If you wander past Noyes Circle on a Monday, Wednesday or Friday afternoon, you will notice a peculiar group of breathless and dirty men and women. Perhaps you’ve wondered about them: who are they, where do they come from, and why don’t they have a field of their own to practice on?
This is Vassar’s Ultimate Frisbee Team: a team of committed Vassar students, who are self-run and mostly self-taught. They operate outside of the Vassar Athletics Department but still compete against other schools and in national competitions. A keystone of the Vassar community for decades, both the men and women’s teams have represented the College at one time or another at nationals.
Though the team describes itself as relaxed, the practices are still competitive. Elise Symer, senior and one of the captains of the women’s team, said, “There’s often a theme to practice, an offensive or defensive strategy. There’s always a goal in mind to learn a new strategy of the game, so we’ll do drills that mirror it and will use it in our scrimmage if we’ve talked about it and practiced it that practice.”
The level of practice difficulty is really up to the individual player according to Symer; “It’s on an individual basis, but we take it as seriously as it permits us to still have fun while playing. That doesn’t negate a level of competitiveness and every spring we talk about how far we want to go.”
It’s important to note that the fall season is really more of an education in the game for new players, and so, though there are a few tournaments, the official season doesn’t start until spring. What makes this so beneficial for the team is that it gives time for new players to get some experience playing competitively and learning the basics of the game. Sam Plotkin, senior and four-year player, said “The captains coach, but there’s a general understanding that the older players are responsible for guiding younger players, showing them how to throw and making sure they catch with two hands.”
As far as competitions go, the team set out for their first competition two weeks ago, on the weekend beginning with the 10th of October. They had forty-four players go, with a lot of new members making up the numbers. It was hosted by Dickinson College in Pennsylvania. Symer said, “We brought two mixed teams, we purposefully made the teams equal and we had a bunch of rooks, so it was a learning tournament, and we didn’t do great.”
Symer conceded that the results were representative of this learning process, “We didn’t win a lot. There were a lot of close games. We didn’t get crushed by anyone, and they were fairly even scores. One of our teams won one game, and the other won two over the course of the two days.”
An interesting facet of Ultimate Frisbee, which distinguishes it from any other competitive sport offered at Vassar, is that men and women can compete together at tournaments, though it seems this occurs less rather than more often. This most recent tournament happened to be coed. Plotkin, when talking about the recent tournament, expressed her enjoyment when the teams were mixed, saying, “Frisbee, at least the way that we choose to play, is about having fun more than being the dominant team on the field, especially when it’s coed because it’s fun to play with everyone on the team.”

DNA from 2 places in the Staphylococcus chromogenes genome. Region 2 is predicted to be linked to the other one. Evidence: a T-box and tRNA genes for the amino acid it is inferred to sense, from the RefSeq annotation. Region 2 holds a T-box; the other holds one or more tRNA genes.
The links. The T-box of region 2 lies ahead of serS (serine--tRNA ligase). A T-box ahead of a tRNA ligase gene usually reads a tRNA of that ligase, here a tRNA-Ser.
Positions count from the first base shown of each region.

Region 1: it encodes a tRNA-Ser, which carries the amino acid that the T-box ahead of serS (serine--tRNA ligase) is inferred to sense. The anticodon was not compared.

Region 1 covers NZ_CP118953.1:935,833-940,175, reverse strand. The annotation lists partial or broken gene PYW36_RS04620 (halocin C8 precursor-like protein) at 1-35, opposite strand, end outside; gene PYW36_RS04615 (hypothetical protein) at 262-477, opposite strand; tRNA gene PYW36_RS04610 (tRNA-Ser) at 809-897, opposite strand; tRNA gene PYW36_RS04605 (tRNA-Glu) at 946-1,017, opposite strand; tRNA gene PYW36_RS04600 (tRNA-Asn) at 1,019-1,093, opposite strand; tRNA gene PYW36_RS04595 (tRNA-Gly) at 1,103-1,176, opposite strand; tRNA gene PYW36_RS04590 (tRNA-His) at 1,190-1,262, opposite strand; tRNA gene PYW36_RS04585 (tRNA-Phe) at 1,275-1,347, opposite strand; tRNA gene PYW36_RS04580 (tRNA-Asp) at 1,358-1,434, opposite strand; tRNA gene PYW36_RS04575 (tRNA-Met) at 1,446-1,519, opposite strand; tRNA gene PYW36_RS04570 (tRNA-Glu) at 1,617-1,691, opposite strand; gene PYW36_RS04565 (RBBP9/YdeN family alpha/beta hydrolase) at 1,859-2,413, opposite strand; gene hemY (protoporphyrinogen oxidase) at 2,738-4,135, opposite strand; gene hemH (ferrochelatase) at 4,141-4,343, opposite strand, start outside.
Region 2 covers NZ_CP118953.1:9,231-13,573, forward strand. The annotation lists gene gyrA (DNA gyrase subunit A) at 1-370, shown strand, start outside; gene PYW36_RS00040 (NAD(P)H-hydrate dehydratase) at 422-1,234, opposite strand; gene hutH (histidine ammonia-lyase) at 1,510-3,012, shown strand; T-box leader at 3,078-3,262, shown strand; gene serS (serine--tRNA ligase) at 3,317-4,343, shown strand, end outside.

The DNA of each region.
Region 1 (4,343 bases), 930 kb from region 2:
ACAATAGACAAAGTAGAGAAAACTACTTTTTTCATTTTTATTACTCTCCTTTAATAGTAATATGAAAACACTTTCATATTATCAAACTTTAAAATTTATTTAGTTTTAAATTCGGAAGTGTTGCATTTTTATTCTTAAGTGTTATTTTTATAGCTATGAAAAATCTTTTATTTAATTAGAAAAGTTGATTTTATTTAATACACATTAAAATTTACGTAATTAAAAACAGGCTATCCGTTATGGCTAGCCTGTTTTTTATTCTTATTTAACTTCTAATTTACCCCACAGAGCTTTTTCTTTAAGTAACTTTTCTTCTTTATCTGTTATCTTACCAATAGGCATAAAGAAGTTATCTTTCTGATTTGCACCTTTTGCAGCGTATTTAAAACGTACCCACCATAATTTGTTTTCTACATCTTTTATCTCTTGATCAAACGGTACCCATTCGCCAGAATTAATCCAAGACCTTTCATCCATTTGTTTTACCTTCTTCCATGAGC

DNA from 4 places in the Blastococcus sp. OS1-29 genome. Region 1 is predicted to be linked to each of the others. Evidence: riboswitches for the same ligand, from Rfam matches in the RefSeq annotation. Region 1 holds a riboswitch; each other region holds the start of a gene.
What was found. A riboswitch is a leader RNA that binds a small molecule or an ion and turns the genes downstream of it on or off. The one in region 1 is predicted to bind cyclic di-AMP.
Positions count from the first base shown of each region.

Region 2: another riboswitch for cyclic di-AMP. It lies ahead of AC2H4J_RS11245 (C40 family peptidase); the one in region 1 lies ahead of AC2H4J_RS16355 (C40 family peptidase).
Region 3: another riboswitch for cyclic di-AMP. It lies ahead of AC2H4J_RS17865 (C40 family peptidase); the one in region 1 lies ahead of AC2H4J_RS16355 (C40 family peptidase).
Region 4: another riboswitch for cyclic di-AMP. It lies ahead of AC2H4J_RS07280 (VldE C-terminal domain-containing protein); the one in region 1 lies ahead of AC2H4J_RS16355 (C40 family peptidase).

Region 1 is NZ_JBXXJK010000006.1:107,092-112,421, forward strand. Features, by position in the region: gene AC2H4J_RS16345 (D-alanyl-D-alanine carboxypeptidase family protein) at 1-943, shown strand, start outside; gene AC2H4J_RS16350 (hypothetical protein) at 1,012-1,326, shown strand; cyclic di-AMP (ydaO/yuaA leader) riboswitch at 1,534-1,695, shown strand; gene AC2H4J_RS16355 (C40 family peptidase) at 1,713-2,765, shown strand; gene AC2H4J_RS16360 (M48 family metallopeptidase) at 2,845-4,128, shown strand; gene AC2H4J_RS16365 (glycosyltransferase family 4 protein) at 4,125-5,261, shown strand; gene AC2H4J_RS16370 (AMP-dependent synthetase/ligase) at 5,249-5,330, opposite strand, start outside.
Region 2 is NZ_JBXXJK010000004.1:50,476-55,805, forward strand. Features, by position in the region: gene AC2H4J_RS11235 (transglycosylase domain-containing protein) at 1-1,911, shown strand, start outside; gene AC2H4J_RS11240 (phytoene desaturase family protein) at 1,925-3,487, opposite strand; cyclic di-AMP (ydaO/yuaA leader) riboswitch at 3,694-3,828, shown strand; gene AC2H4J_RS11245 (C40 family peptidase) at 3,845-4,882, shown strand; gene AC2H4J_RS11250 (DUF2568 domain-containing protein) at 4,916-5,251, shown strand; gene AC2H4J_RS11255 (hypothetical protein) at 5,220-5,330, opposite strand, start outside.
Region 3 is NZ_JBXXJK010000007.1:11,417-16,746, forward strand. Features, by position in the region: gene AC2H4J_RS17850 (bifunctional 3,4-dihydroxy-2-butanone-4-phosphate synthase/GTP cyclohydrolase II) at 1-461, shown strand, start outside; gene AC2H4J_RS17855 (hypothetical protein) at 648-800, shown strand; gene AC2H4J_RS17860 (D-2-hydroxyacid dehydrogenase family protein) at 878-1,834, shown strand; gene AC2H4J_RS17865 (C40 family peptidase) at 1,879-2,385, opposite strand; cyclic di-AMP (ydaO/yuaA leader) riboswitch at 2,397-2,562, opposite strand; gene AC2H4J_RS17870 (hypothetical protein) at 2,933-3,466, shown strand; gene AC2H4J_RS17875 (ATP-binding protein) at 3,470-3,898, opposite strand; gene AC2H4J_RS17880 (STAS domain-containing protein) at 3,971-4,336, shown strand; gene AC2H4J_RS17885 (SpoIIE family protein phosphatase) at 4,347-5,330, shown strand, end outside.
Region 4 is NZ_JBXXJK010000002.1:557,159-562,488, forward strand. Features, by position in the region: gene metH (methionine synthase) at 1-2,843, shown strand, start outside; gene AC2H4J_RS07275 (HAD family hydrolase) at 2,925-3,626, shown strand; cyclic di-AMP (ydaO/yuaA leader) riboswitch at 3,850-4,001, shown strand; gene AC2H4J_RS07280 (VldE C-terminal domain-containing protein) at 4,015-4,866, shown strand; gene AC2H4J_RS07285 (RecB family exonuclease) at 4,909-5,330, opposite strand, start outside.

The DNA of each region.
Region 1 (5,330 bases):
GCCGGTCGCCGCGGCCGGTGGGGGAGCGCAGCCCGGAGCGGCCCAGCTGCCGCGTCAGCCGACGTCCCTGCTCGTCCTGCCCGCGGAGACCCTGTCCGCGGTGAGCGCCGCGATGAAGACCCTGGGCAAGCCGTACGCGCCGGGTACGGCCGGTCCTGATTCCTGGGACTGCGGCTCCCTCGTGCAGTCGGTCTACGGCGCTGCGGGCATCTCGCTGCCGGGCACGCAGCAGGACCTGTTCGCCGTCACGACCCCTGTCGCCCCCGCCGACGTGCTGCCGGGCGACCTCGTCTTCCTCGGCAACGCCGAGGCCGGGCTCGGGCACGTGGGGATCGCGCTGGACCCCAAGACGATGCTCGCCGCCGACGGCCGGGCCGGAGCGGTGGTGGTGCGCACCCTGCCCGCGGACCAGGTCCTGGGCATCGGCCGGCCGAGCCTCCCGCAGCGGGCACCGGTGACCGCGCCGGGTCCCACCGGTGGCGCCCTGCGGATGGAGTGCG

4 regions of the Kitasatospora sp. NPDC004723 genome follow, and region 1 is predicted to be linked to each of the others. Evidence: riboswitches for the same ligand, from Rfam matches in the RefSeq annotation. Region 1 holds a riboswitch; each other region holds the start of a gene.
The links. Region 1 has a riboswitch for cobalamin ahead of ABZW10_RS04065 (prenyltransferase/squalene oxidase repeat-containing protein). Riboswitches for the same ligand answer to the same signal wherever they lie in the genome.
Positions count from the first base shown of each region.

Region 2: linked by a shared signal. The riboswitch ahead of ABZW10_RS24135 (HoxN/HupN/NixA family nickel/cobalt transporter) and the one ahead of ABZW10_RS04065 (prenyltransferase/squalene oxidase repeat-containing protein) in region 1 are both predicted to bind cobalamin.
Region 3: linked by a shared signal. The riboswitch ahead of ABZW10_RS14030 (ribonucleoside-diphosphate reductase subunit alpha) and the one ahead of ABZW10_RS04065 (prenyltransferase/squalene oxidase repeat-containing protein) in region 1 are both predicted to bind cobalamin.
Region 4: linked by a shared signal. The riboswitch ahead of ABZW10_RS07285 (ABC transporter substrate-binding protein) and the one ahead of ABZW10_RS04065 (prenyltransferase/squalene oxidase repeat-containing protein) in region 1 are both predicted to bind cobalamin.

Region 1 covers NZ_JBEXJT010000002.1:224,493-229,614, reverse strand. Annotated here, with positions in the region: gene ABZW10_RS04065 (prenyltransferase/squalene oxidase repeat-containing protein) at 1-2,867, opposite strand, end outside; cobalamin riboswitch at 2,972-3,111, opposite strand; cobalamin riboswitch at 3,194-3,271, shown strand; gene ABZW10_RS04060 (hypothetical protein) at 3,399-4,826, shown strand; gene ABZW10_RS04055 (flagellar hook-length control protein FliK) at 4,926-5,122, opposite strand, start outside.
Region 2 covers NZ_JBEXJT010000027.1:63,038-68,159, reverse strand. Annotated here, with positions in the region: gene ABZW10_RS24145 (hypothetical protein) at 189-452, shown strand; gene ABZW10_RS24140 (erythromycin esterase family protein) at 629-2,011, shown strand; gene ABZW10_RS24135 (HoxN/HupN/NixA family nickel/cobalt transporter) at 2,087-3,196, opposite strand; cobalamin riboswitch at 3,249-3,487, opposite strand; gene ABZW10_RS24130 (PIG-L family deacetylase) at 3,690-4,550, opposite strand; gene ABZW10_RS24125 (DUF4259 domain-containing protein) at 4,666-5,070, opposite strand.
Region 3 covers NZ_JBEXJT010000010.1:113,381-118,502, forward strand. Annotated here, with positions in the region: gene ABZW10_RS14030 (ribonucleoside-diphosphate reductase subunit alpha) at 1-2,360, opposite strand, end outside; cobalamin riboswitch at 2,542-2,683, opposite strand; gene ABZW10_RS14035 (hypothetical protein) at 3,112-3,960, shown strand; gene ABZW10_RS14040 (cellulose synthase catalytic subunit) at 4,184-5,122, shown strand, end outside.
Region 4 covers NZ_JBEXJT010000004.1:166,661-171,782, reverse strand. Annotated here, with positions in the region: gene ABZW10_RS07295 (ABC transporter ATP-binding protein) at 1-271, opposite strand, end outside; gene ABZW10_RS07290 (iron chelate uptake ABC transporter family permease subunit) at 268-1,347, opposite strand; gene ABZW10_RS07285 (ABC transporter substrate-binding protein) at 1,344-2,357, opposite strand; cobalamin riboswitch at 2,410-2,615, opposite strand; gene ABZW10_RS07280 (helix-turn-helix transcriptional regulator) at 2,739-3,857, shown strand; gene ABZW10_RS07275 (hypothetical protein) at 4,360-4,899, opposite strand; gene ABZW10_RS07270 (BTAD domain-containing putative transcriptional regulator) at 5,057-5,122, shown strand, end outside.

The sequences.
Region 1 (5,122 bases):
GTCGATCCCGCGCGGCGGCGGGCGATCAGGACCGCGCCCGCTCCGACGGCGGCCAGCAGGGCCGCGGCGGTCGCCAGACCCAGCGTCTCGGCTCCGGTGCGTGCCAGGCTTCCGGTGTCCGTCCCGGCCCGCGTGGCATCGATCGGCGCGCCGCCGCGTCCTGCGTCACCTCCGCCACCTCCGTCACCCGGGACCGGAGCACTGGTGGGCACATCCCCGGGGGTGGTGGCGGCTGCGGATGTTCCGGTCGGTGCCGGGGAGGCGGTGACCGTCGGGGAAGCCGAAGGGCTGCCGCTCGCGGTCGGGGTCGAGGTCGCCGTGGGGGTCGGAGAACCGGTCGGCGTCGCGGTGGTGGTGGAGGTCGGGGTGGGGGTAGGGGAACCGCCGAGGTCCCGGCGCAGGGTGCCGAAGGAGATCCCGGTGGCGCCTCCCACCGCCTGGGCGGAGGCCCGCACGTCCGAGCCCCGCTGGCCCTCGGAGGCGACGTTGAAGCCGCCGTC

There is only one additional rule when the game is coed: the team starting on offense at the beginning of each point decides the ratio of men to women. Though it’s true that both the men and women’s team enjoy the chance to play together, both Plotkin and Symer admitted that the play got more competitive when the teams separated into men and women. Symer acknowledged that, “Whether it’s coed or not depends on the tournament but it’s not uncommon. We usually play separately. In general, we don’t have a lot of chemistry when we play together since we don’t practice together.“
Symer’s very excited about the women’s team this year, although they’re lacking all their junior players, who decided to go on a semester abroad forgoing their commitments to Vassar and the Frisbee team. Luckily for the team, they will be back in the spring, to join the new recruits. Symer understands her role as a captain for these new players, “It’s great getting to know them and making friends with them, and it’s mine and Sasha’s [Fisher-Zwiebel, senior and other women’s captain] job to keep them involved and make sure they know that they’re the future of the team.” It’s the constant battle all non-varsity sports fight, getting and keeping new recruits, but, given that, as Plotkin proudly states, “The important thing to note is we have one of the largest orgs on campus and we’re also disproportionately large for a Frisbee team.”
Though they have plenty of players, they’re always looking for more. The team is an organization and not part of the Vassar Athletics department, which has its pros and cons, perhaps one of the biggest cons being they don’t have a real field to practice on and have to work around the athletics department when trying to find space to host tournaments. On the other hand, literally anyone can start playing at any point. Plotkin noted that sometimes people will just stop by and ask to join in, and the team is built on exactly that kind of relaxed and inclusive attitude. Symer believes that “The reason we’re successful as a team is because we all want to be friends with each other and we’re always welcoming.”